Gwynne Dyer: Ukraine's end game?

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      As the Russian-backed rebels abandoned almost all their positions in eastern Ukraine apart from the two regional capital cities, Donetsk and Luhansk, the various players made predictable statements.

      Newly elected Ukrainian President Petro Poroshenko said cautiously that this could be “the beginning of the turning point in the fight against militants.” Don’t make promises that you are not sure you can keep.

      The new defence minister, Lieutenant-General Valeriy Heletey, boldly promised the Ukrainian parliament that “There will be a victory Ukraine's Sevastopol.” But that would require the Ukraine to take back the southern province of Crimea, which Russia seized and annexed in March, so it is a promise that will never be kept. Crimea is gone.

      Pavel Gubarev, the self-proclaimed governor of the Donetsk People's Republic, told a rally in the city that “We will begin a real partisan war around the whole perimeter of Donetsk. We will drown these wretches (the Ukrainian army) in blood.” That is standard morale-raising rhetoric in the wake of a military collapseor, as the rebels prefer to call it, a “tactical retreat.”

      But Igor Strelkov, the military commander of the rebels in Donetsk province, made a truly revealing comment. Pleading for Russian military intervention on July 3, five days before his paramilitary forces abandoned Sloviansk, Kramatorsk and other rebel strongholds in the north of the province, Strelkov warned Moscow that his troops were “losing the will to fight.”

      A military commander will never admit such a thing in public unless his situation is truly desperate. How desperate became clear on Tuesday when Strelkov’s troops all headed south for the relative safety of Donetsk city.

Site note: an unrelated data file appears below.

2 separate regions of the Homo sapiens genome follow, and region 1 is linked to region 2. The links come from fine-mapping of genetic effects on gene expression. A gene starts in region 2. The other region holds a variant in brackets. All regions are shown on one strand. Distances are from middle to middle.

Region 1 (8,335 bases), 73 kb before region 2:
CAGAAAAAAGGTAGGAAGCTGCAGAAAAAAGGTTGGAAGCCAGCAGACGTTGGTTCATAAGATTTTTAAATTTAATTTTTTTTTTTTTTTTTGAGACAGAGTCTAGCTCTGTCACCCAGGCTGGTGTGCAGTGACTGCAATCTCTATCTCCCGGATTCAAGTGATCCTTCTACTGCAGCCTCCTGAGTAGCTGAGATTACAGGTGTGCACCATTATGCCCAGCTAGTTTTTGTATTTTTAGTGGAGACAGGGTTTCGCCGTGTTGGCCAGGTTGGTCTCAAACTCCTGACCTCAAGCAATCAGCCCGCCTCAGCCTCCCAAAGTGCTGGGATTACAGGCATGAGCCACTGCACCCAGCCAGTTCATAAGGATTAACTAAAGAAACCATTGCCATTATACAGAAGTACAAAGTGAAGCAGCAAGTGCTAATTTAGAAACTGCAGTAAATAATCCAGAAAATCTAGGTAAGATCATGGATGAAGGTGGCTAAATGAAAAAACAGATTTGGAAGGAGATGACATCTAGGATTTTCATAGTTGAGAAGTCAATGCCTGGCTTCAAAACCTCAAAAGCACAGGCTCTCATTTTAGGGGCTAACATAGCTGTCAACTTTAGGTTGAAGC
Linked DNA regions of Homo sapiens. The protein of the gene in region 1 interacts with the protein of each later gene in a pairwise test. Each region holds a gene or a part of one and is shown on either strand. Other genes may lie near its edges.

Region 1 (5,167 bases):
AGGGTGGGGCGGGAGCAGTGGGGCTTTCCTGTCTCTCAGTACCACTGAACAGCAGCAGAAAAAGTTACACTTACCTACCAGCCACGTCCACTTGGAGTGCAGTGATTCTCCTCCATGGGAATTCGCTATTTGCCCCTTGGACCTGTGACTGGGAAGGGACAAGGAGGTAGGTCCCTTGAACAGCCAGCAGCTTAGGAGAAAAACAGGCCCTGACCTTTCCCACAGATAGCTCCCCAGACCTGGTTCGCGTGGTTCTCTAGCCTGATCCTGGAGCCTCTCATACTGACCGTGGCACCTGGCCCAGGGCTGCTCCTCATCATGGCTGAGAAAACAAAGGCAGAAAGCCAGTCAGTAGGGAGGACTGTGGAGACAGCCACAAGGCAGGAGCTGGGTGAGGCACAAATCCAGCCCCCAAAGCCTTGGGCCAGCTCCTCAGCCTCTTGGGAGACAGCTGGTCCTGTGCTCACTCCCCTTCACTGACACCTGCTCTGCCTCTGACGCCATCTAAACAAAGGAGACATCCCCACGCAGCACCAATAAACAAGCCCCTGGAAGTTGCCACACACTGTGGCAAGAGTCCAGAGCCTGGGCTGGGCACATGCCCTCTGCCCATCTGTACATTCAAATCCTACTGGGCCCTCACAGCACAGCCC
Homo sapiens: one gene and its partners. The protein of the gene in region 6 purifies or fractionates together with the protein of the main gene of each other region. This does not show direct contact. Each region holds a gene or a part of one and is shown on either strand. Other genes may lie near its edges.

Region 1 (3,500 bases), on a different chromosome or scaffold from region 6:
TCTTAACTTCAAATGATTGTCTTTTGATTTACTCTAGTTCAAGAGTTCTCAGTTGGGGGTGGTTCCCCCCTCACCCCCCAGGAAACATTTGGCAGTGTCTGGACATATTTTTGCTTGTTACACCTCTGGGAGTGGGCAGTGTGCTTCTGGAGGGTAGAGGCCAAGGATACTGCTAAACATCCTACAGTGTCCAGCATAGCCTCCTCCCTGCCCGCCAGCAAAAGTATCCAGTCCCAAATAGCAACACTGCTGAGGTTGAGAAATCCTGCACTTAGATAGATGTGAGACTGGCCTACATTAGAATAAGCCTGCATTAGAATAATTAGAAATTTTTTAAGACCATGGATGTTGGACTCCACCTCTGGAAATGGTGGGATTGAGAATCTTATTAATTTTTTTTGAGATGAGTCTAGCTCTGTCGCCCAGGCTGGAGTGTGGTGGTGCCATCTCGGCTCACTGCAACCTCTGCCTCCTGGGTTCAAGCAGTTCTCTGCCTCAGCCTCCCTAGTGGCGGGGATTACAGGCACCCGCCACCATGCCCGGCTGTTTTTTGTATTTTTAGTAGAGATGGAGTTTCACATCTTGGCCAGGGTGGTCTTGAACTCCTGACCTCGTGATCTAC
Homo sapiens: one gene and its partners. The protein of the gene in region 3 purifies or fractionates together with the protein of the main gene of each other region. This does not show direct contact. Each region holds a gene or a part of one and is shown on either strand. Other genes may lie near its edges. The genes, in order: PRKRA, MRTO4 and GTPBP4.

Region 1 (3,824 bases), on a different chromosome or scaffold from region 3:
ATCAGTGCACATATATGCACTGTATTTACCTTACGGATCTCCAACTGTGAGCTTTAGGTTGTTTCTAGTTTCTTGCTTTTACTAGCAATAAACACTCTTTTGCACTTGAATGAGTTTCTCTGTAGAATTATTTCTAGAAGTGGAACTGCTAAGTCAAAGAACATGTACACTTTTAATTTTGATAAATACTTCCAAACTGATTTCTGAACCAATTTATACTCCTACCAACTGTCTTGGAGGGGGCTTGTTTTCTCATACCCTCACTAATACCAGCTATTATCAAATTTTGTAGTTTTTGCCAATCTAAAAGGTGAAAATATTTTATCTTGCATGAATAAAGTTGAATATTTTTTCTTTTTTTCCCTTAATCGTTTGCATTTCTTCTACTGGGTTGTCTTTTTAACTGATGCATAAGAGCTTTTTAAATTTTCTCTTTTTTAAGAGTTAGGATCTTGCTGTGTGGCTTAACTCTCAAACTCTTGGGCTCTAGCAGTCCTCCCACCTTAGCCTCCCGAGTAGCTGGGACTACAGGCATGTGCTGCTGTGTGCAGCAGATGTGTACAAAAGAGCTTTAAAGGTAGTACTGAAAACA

The Ukrainian army had been shelling them in Sloviansk, but there was no major Ukrainian offensive. The rebel fighters just started pulling out of the city, and those in other rebel-held northern towns followed suit. Strelkov (who is actually a Russian citizen named Igor Girkin) was left scrambling to explain what was happening in terms that made military sense, and he did the best he could.

      This may be telling President Poroshenko what he most wants to know, which is whether or not this week’s events really constitute a “turning point” in the military conflict in eastern Ukraine. The answer appears to be “yes”: the morale of Strelkov’s troops (many of whom are Russian “volunteers”) is cracking as they realise that the motherland is really not going to send its own army into eastern Ukraine to help them out.

      There never was mass support for the pro-Russian “revolution” in Donetsk and Luhansk provinces in April. Most people there speak Russian, and they were worried about where the real revolution in Kiev was taking the country even before Russian propaganda started telling them that “fascists” had seized control of the country and wanted to kill them. But they didn’t actually want to join Russia.

      When the real revolution began in Kiev late last year, huge crowds of unarmed civilians stayed on Independence Square day and night for months. Only in the final few days did former president Viktor Yanukovych order his police to start shooting, and only then did firearms also appear in the crowd. Things happened very differently in the east.

      There were no huge crowds when pro-Russian rebels seized power in the east, no lengthy occupations of public squares by unarmed civilians, certainly no violence by government forces. Heavily armed groups of masked men just appeared in the streets and took over, declaring that they were creating revolutionary regimes to save the people from the “fascists” in Kiev.

      Civilians in the east were sufficiently worried about the intentions of the new government in Kiev that they did not come out in the streets to oppose this armed take-over, but they never came out in large numbers to support it either. This was more evident than ever on Wednesday, when Pavel Gubarev was promising to defend the “whole perimeter” of the city and drown the Ukrainian army in blood.